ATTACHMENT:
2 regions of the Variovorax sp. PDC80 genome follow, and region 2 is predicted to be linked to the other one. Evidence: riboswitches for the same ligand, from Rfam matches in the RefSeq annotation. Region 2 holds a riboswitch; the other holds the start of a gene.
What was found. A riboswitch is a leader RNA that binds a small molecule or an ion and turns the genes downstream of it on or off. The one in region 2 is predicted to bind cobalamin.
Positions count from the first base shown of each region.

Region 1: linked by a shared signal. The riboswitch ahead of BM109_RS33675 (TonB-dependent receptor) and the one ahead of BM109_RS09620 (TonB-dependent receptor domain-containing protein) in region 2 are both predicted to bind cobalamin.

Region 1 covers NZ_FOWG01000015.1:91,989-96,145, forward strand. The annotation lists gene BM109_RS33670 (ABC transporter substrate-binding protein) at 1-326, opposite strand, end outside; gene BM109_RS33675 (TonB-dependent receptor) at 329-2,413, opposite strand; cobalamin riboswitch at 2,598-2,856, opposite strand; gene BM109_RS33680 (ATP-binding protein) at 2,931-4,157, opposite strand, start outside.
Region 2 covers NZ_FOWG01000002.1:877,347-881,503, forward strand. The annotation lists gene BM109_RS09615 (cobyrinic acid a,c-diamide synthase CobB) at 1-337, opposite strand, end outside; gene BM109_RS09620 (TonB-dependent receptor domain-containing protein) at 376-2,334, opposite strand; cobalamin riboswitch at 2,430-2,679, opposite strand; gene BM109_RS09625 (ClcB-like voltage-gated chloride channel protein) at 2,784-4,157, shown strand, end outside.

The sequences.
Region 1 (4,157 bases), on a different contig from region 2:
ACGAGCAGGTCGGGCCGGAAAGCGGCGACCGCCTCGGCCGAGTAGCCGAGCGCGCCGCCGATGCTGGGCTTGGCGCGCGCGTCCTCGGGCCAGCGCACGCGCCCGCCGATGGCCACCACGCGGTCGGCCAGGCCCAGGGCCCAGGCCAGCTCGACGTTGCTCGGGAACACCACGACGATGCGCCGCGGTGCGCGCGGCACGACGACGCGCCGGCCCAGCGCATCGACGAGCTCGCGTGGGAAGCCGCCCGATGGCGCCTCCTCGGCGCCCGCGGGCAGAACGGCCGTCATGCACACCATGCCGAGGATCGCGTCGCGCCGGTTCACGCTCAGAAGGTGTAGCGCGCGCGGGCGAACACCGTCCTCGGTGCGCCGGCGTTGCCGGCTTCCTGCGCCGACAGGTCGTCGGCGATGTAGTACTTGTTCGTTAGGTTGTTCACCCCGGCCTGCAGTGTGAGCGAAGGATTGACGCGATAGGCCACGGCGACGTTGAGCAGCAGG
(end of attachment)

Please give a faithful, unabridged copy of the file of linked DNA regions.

2 regions of the Variovorax sp. PDC80 genome follow, and region 2 is predicted to be linked to the other one. Evidence: riboswitches for the same ligand, from Rfam matches in the RefSeq annotation. Region 2 holds a riboswitch; the other holds the start of a gene.
What was found. A riboswitch is a leader RNA that binds a small molecule or an ion and turns the genes downstream of it on or off. The one in region 2 is predicted to bind cobalamin.
Positions count from the first base shown of each region.

Region 1: linked by a shared signal. The riboswitch ahead of BM109_RS33675 (TonB-dependent receptor) and the one ahead of BM109_RS09620 (TonB-dependent receptor domain-containing protein) in region 2 are both predicted to bind cobalamin.

Region 1 covers NZ_FOWG01000015.1:91,989-96,145, forward strand. The annotation lists gene BM109_RS33670 (ABC transporter substrate-binding protein) at 1-326, opposite strand, end outside; gene BM109_RS33675 (TonB-dependent receptor) at 329-2,413, opposite strand; cobalamin riboswitch at 2,598-2,856, opposite strand; gene BM109_RS33680 (ATP-binding protein) at 2,931-4,157, opposite strand, start outside.
Region 2 covers NZ_FOWG01000002.1:877,347-881,503, forward strand. The annotation lists gene BM109_RS09615 (cobyrinic acid a,c-diamide synthase CobB) at 1-337, opposite strand, end outside; gene BM109_RS09620 (TonB-dependent receptor domain-containing protein) at 376-2,334, opposite strand; cobalamin riboswitch at 2,430-2,679, opposite strand; gene BM109_RS09625 (ClcB-like voltage-gated chloride channel protein) at 2,784-4,157, shown strand, end outside.

The sequences.
Region 1 (4,157 bases), on a different contig from region 2:
ACGAGCAGGTCGGGCCGGAAAGCGGCGACCGCCTCGGCCGAGTAGCCGAGCGCGCCGCCGATGCTGGGCTTGGCGCGCGCGTCCTCGGGCCAGCGCACGCGCCCGCCGATGGCCACCACGCGGTCGGCCAGGCCCAGGGCCCAGGCCAGCTCGACGTTGCTCGGGAACACCACGACGATGCGCCGCGGTGCGCGCGGCACGACGACGCGCCGGCCCAGCGCATCGACGAGCTCGCGTGGGAAGCCGCCCGATGGCGCCTCCTCGGCGCCCGCGGGCAGAACGGCCGTCATGCACACCATGCCGAGGATCGCGTCGCGCCGGTTCACGCTCAGAAGGTGTAGCGCGCGCGGGCGAACACCGTCCTCGGTGCGCCGGCGTTGCCGGCTTCCTGCGCCGACAGGTCGTCGGCGATGTAGTACTTGTTCGTTAGGTTGTTCACCCCGGCCTGCAGTGTGAGCGAAGGATTGACGCGATAGGCCACGGCGACGTTGAGCAGCAGG